The Supreme Court of Canada refused leave to appeal this week in a number of cases that are likely to be of interest to Canadian businesses and professions.

In Mark Oppenheim, et al. v. 2963-0456 Québec Inc., 2013 QCCA 234, the QCCA and QCCS had characterized certain “cut-through agreements” — entered into in the context of a film-production partnership — as enforceable suretyship contracts.

In Lombard General Insurance Company of Canada v. Factory Mutual Insurance Company, 2013 QCCA 446, the QCCA and QCCS had rejected attempts by one insurer — following a warehouse collapse — to rely on exclusions in primary and umbrella policies.  The exclusions related to work done by the insured and to the performance of professional services.

In Laus Holdings Ltd., et al. v. Pacifica Mortgage Investment Corporation, 2013 BCCA 95, commercial mortgagors sought to contest a foreclosure action by alleging that the mortgagees had acted unreasonably, and also by asserting that they had been misled by their mortgage broker.  The BCCA and BCSC had rejected these arguments.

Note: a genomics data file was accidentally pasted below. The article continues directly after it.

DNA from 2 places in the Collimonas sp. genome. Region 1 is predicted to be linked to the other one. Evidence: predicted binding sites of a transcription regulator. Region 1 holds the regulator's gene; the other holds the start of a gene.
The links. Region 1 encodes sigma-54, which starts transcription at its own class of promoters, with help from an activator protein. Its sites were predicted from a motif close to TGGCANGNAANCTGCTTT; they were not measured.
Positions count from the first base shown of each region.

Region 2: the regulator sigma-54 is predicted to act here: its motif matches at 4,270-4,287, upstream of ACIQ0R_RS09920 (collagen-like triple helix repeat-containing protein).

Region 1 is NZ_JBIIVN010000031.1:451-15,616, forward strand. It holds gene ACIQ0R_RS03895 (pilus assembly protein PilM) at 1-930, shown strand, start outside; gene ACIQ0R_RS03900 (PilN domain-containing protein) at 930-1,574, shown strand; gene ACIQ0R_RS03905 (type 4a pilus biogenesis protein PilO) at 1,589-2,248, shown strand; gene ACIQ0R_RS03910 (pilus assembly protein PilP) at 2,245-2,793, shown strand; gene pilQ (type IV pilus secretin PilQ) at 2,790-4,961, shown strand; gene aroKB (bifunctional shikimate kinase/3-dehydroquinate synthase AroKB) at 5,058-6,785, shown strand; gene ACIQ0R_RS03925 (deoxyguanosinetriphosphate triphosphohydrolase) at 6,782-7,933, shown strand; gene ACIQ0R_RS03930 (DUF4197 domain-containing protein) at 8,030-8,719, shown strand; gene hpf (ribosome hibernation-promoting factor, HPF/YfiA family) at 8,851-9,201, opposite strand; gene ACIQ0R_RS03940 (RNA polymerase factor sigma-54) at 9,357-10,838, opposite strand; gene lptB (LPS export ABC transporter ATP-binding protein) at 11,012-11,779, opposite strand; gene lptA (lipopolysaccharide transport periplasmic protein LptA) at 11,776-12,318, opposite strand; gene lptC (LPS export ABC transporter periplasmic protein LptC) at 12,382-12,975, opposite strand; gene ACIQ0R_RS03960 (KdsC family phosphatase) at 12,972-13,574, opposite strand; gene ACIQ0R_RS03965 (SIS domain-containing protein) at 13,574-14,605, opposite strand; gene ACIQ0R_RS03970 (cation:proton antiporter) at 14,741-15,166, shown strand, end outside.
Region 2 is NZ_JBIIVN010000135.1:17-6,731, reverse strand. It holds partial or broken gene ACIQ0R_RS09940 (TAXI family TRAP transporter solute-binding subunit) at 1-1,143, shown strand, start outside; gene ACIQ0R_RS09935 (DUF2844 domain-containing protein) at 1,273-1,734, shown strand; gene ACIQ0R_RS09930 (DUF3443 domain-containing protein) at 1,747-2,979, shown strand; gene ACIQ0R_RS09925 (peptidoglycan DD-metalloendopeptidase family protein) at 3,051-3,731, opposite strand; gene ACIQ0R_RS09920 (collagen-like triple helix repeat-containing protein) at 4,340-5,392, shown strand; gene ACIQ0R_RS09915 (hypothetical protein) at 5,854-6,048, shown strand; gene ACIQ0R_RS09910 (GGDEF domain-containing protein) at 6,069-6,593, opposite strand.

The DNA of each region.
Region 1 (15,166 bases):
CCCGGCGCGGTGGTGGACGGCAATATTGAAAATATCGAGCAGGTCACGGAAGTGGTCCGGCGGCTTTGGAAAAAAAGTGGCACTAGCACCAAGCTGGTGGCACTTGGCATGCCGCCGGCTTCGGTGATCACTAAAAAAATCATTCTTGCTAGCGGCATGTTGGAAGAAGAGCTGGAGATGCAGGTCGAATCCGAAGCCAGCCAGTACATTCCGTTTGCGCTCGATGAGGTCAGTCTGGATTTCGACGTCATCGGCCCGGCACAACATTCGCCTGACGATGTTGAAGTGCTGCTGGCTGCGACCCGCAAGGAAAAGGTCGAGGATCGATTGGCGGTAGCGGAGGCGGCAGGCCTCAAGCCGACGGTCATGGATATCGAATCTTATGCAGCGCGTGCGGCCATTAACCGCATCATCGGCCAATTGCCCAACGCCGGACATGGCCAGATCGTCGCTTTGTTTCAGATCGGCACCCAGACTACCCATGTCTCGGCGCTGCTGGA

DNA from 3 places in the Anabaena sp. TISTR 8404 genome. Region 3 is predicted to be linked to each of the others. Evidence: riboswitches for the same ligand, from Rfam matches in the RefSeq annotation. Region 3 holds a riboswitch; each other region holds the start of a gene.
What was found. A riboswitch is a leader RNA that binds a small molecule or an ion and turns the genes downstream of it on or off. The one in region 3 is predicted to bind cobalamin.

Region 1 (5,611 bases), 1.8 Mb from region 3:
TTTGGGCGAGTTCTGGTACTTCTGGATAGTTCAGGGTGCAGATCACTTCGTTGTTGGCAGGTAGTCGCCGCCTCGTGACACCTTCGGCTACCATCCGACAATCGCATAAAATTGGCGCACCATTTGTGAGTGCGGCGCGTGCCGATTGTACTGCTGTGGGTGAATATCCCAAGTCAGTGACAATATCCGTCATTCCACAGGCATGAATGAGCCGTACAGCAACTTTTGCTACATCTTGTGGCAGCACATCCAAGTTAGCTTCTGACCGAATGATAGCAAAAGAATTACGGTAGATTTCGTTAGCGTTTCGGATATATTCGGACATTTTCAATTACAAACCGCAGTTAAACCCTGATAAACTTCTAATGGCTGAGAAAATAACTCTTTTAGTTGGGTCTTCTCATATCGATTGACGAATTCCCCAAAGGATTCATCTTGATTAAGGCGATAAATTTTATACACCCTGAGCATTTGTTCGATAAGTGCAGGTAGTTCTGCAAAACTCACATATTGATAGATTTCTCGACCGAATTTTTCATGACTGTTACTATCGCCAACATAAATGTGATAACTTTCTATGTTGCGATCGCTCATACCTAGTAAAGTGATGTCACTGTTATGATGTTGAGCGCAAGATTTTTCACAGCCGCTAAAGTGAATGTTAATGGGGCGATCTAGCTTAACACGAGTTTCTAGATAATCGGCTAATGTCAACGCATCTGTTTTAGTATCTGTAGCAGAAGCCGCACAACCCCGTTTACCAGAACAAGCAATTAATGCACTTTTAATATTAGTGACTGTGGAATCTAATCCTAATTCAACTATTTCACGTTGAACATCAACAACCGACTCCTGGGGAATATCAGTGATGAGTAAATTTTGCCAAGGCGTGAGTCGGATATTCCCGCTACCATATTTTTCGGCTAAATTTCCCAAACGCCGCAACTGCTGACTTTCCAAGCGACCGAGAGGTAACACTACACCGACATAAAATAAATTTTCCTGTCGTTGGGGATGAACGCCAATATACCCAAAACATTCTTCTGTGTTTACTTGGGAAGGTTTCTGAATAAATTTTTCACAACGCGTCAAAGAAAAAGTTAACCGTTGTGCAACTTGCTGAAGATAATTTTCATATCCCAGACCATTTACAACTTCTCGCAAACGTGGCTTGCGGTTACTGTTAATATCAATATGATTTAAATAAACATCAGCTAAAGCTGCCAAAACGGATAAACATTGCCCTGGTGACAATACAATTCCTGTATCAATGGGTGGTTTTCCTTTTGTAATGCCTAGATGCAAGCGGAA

In James Pankiw v. Chiropractors’ Association of Saskatchewan, 2013 SKCA 36, the SKCA and SKQB had found the disciplined chiropractor to be out of time to commence an appeal (other than as to penalty) from the ruling of the provincial Chiropractors’ Association.  The Association owed no duty to alert a member to the relevant time limit.